Over on Smashing, Adebiyi Adedotun Lukman covers all these styling methods. It’s in the context of Next.js, which is somewhat important as Next.js has some specific ways you work with these tools, is React and, thus, is a components-based architecture. But the styling methods talked about...

Focus management and inert


Many forms of assistive technology use keyboard navigation to understand and take action on screen content. One way of navigating is via the Tab key. You may already be familiar with this way of navigating if you use it to quickly jump from input to input on a form without having to reach for your...

The :focus-visible Trick


Always worth repeating: all interactive elements should have a focus style. That way, a keyboard user can tell when they have moved focus to that element. But if you use :focus alone for this, it has a side effect that a lot of people don’t like. It means that when you click (with a mouse)...

People Problems


Just the other day, Jeremy Keith wrote that problems with performance work isn’t only a matter of optimization and fixing code, but also tackling people problems: It struck me that there’s a continuum of performance challenges. On one end of the continuum, you’ve got technical issues. These can...

Full Bleed


We’ve covered techniques before for when you want a full-width element within a constrained-width column, like an edge-to-edge image within a narrower column of text. There are loads of techniques. Perhaps my favorite is this little utility class: .full-width { width: 100vw; position:...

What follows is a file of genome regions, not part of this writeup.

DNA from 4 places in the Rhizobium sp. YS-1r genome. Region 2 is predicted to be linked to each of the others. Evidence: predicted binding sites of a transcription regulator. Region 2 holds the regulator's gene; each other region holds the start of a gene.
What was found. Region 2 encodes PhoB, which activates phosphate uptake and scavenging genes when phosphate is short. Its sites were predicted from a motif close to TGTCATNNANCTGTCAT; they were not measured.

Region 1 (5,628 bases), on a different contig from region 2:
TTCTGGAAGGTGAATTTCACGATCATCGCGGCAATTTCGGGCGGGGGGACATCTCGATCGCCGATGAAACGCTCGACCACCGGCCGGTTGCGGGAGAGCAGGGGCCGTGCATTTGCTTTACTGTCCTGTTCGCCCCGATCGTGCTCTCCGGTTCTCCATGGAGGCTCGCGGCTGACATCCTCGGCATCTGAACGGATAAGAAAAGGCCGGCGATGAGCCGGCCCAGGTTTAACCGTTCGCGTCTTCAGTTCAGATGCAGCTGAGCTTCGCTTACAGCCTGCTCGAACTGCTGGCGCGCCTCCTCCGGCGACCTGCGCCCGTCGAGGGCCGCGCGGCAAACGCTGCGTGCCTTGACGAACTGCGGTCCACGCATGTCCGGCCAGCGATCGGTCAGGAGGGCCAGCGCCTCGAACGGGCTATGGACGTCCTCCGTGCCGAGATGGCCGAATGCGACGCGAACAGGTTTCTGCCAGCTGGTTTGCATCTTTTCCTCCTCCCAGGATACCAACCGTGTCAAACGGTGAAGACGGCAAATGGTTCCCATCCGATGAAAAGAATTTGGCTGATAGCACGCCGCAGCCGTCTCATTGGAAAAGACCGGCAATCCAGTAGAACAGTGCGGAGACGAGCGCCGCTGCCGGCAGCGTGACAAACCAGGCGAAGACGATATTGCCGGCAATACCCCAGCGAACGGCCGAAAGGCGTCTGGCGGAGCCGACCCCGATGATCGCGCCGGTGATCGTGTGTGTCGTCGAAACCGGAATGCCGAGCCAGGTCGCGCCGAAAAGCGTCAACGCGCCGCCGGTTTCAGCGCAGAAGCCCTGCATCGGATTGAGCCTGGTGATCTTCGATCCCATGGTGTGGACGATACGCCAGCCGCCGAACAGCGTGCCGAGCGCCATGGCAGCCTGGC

Layoutit Grid: Learning CSS Grid Visually With a Generator


Layoutit Grid is an interactive open source CSS Grid generator. It lets you draw your designs and see the code as you go. You can interact with the code, add or remove track lines and drag them around to change the sizing — and you get to see the CSS and HTML change in real time! Add some tracks...

How to Create a Realistic Motion Blur with CSS Transitions


Before we delve into making a realistic motion blur in CSS, it’s worth doing a quick dive into what motion blur is, so we can have a better idea of what we’re trying to reproduce. Have you ever taken a photo of something moving quickly, especially under low light, and it turned into a blurry...

Let’s Create Our Own Authentication API with Nodejs and GraphQL


Authentication is one of the most challenging tasks for developers just starting with GraphQL. There are a lot of technical considerations, including what ORM would be easy to set up, how to generate secure tokens and hash passwords, and even what HTTP library to use and how to use it.  In...

Netlify Edge Handlers


Some very cool news from Netlify: Edge Handlers are in Early Access (request it here). I think these couple of lines of code do a great job in explaining what an Edge Handler is: export function onRequest(event) { console.log(`Incoming request for ${event.request.url}`); ...

Run Gulp as You Open a VS Code Project


When I open my local project for this very site, there is a 100% chance that I need to run this command before anything else: gulp. I set that up fresh less than a year ago so I’m on the latest-and-greatest stuff and have my workflow just how I like it. I did a few more tweaks a few months...